Church leaders nix mining; push food security

LIBERTAD, Misamis Oriental (MindaNews/14 July)—Participants to an ecumenical forum here on Thursday urged the national government to anchor its development policy on the people and not on big local and foreign corporate interests and to prioritize food sovereignty over minerals extraction.

The forum cum Biblico Theological Reflection (BTR) was dubbed  “Land-Use Conversion, Large-Scale Mining: Development for Whom and to Whom?”

It focused on socio-economic reform agenda and is part of the regional consolidation and education for church leaders on just and lasting peace by the Peace of the Philippine Ecumenical Peace Platform (PEPP), the event’s organizer.

In her presentation, Sr. Stella Matutina, of the Order of St. Benedict, underscored the extrajudicial killings tied to environmental leaders and activists, especially those who have supported the local struggle against large-scale mining encroaching mostly on ancestral domains in Mindanao.

Matutina, also the secretary general of Panalipdan Mindanao, said the killings have “even brazenly included men of the cloth.”

She cited the killings of Fr. Fausto “Pop” Tentorio of the Pontificio Istituto Missioni Estere (Pime) in the hinterlands of Arakan Valley, North Cotabato on October 17, 2011 and Dutch missionary Willem Geertman in front of his office in San Telebastagan Village, San Fernando Pampanga last July 3.

In San Fernando town, Bukidnon province alone, there have been “six lumad leaders killed because of their stand against large-scale mining and encroachment on their ancestral lands, said Datu Jomorito Goaynon, chairperson of Kalumbay, a confederation of indigenous peoples’ organization in the region.

Walay contribution ang mining sa nasud kay one percent ra ang gakakuha sa gobyerno taliwala sa dagkong kadaut sa kinaiyahan, ilabina na sa mga yutang kabilin sa lumad (There is no real contribution of the mining industry to the country because only one percent goes to the government amidst wanton destruction to our environment, especially the ancestral domains of the indigenous people.),” Matutina stressed in her presentation.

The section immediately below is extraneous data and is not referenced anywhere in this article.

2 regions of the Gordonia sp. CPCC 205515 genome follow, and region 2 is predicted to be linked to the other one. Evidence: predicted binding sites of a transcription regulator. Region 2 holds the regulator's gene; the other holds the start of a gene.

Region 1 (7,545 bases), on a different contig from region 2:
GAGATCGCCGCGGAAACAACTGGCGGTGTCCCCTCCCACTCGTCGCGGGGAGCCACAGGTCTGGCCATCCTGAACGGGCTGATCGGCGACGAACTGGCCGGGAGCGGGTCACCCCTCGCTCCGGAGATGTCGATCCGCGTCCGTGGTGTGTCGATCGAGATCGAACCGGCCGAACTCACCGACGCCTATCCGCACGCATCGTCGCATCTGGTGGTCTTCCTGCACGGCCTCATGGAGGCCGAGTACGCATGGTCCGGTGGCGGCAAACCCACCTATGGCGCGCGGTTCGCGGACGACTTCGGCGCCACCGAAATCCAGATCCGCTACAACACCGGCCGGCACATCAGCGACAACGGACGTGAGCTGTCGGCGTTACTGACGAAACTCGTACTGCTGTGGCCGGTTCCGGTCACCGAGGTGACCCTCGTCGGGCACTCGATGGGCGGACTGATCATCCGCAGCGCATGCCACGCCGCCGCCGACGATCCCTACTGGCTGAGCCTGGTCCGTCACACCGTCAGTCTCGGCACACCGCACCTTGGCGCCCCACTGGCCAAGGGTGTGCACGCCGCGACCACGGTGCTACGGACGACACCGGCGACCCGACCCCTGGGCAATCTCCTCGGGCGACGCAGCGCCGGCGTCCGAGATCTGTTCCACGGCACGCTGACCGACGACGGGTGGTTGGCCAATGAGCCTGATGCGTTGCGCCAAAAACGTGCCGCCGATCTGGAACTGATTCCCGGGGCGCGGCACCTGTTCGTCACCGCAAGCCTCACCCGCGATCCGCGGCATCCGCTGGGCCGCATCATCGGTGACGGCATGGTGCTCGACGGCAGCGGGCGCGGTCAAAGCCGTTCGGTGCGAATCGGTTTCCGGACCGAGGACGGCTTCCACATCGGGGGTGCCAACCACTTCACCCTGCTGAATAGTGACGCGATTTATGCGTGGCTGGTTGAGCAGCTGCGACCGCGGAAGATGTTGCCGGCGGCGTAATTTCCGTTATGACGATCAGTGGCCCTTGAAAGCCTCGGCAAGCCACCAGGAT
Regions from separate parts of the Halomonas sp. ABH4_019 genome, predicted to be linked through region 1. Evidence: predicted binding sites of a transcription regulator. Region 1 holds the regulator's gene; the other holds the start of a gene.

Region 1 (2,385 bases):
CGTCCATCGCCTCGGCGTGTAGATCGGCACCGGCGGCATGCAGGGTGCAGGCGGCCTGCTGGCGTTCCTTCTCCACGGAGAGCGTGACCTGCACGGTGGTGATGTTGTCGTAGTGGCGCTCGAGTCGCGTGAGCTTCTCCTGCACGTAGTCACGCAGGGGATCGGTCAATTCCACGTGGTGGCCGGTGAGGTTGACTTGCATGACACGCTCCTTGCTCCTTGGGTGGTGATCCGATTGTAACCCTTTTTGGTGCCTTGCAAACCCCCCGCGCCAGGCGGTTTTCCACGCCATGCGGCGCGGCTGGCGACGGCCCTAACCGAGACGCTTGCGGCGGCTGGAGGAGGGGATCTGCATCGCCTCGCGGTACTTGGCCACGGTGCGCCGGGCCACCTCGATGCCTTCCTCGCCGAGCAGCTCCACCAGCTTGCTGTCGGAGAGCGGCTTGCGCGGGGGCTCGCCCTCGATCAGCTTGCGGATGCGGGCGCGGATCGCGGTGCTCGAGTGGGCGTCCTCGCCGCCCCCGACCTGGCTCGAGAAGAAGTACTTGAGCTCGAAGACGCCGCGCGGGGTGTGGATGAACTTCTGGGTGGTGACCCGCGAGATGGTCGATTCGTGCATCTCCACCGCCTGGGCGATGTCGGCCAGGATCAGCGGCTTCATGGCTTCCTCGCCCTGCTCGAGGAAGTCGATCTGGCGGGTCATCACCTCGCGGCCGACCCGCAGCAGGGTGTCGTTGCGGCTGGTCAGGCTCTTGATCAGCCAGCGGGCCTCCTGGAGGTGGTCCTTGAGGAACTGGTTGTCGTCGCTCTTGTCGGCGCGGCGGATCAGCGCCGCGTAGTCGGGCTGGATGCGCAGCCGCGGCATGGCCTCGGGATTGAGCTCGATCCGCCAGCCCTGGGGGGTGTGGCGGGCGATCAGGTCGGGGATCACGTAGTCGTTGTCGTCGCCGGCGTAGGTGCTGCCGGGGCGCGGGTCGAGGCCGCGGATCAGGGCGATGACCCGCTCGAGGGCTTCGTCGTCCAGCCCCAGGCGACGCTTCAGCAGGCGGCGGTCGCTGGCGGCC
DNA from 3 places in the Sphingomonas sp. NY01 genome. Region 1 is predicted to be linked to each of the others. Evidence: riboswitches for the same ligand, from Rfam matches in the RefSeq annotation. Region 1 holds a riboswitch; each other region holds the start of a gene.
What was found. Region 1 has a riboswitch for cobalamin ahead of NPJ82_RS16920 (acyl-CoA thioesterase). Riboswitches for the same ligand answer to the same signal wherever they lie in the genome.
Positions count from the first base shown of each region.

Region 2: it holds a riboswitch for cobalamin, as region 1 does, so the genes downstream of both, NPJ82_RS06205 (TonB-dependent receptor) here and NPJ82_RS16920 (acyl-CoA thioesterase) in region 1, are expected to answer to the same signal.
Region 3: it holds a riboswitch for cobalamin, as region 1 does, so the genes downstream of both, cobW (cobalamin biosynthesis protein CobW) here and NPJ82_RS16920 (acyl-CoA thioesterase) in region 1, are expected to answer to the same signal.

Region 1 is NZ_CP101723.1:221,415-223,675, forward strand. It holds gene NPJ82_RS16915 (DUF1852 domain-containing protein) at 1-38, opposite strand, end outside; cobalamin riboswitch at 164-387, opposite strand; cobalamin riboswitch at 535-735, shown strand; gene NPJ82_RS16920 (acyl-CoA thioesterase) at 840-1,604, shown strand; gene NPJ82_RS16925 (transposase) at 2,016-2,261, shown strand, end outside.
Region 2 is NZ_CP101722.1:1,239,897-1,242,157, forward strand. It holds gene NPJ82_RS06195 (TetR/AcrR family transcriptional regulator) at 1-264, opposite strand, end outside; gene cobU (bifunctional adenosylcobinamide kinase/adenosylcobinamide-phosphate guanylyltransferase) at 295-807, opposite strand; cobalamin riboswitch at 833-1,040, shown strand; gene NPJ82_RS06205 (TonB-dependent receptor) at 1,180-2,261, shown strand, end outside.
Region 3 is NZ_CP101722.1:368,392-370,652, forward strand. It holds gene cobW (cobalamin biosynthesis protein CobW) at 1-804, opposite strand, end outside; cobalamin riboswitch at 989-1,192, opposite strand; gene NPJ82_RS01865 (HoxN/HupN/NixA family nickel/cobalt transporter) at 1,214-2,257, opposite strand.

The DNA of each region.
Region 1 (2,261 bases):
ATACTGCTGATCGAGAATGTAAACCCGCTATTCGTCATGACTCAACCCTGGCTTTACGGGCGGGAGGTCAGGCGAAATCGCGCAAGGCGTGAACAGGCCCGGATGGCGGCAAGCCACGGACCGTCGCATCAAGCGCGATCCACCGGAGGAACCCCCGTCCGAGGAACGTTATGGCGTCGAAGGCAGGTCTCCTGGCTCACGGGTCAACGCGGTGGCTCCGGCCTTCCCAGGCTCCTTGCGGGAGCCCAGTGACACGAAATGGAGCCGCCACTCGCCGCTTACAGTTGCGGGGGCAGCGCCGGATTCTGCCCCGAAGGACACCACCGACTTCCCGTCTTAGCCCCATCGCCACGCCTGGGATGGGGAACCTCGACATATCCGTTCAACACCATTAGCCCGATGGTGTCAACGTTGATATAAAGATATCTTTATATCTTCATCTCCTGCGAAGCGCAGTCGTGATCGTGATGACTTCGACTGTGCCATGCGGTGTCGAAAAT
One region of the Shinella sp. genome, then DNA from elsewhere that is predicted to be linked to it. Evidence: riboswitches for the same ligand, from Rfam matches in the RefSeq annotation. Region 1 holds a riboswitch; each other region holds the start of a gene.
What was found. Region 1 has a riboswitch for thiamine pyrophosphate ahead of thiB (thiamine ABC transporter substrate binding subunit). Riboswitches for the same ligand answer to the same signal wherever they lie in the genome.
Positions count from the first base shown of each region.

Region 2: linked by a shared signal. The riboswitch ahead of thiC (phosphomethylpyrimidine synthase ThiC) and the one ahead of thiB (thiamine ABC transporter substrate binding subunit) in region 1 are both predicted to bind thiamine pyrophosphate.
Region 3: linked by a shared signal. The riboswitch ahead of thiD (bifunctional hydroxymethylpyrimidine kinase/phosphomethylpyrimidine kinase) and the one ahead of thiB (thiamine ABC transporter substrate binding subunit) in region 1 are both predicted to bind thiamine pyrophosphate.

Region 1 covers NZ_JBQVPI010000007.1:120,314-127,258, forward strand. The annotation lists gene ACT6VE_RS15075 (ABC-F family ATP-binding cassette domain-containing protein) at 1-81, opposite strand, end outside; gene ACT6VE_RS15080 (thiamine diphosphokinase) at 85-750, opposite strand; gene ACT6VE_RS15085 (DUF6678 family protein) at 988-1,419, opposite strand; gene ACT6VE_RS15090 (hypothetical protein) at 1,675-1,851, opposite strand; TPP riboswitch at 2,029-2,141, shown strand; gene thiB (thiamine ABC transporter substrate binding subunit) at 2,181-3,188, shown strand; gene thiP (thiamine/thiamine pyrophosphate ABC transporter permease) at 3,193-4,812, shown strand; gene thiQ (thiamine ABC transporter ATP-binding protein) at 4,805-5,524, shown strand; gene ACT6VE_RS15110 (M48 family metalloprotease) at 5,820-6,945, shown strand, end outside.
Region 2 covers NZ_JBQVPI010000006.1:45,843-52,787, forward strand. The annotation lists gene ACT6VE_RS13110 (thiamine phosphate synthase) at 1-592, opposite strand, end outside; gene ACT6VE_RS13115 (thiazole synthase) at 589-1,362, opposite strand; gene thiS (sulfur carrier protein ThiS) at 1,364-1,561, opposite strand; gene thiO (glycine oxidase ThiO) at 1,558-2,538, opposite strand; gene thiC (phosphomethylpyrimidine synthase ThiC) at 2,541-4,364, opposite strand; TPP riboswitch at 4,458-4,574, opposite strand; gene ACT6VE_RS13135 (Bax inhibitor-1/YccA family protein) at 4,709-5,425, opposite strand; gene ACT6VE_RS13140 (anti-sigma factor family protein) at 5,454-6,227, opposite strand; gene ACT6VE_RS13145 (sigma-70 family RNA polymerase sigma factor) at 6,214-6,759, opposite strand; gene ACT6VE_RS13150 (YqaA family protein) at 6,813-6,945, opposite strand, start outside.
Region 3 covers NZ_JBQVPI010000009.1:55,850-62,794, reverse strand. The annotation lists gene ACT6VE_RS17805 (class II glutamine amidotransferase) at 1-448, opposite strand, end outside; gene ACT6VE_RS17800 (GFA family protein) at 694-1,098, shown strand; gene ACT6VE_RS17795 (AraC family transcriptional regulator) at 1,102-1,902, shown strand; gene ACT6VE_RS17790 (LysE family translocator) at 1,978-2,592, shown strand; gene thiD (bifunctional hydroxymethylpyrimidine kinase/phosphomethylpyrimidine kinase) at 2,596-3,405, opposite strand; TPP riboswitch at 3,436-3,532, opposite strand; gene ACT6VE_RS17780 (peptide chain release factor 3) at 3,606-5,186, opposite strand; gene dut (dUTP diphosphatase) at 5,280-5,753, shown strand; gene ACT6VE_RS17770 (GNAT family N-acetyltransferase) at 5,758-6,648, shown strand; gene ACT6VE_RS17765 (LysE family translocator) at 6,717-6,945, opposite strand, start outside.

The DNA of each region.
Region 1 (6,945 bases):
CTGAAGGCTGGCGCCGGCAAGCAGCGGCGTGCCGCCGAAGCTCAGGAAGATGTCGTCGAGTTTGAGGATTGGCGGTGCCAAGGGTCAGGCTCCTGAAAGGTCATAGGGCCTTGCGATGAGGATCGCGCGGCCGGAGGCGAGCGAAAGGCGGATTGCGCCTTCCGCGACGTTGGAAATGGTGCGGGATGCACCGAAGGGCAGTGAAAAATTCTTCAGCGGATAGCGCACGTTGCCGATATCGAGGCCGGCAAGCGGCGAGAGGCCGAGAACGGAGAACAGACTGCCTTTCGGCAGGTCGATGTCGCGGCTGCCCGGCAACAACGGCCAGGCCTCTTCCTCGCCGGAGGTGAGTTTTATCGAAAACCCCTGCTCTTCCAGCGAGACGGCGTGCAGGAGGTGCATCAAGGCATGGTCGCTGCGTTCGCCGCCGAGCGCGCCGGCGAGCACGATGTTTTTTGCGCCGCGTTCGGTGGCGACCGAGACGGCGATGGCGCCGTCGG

For their part, Robenson Batoto of Pangalasag shared their experience on the alleged atrocities of A. Brown, a company that operates a 530-hectare palm oil plantation in the uplands of Opol town, Misamis Oriental, due to land-use conversion.

Pangalasag is an organization of lumads in Barangays Bagocboc and Tingalan in Opol who claimed to have toiled the lands since the early ‘80s.

“Giguba ug gisunog ang among katubhan. Ginaharas kami og mapalibutan na ang among uma sa ilang plantasyon (They—A. Brown—destroyed and razed our sugarcanes. They harass us and our farmlands are in danger of being surrounded by their palm plantation),” Batoto said during the open forum.

A. Brown could not be reached for comments.

PEPP, in partnership with the National Priest Organization of the Iglesia Filipina Independiente (NPO-IFI) and Kapatirang Simbahan para sa Bayan sponsored the event that was held on Thursday at the Cathedral of Saint Matthew of IFI here.

The National Council of Churches in the Philippines, Catholic Bishops’ Council of the Philippines, Ecumenical Bishops’ Forum, Philippine Convention of Evangelical Churches and the Association of Major Religious Superiors of the Philippines compose the PEPP. It is by far the largest Christian formation in the Philippines.

PEPP also advocates the resumption of peace talks between the government and the National Democratic Front of the Philippines. Peace talks between the government and the Moro Islamic Liberation Front have resumed.

In his synthesis of the forum, Bishop Felixberto Calang of IFI and PEPP national core group member, told the participants not to “limit” their church’s advocacy to “listening to the calls of their faithful” but also to act on these issues.

“The struggle of the people against large-scale mining is very timely as we are facing the inevitable threat of global warming and climate change,” he said.

Dili taman lang sa pagpaminaw (Let’s not just listen) but (we should) also unite our resources and capabilities so that social and economic reforms will genuinely benefit the marginalized sectors of our society. We should unify on issues that affect the realization of just and lasting peace,” said Calang. (Cong B. Corrales/MindaNews)

 

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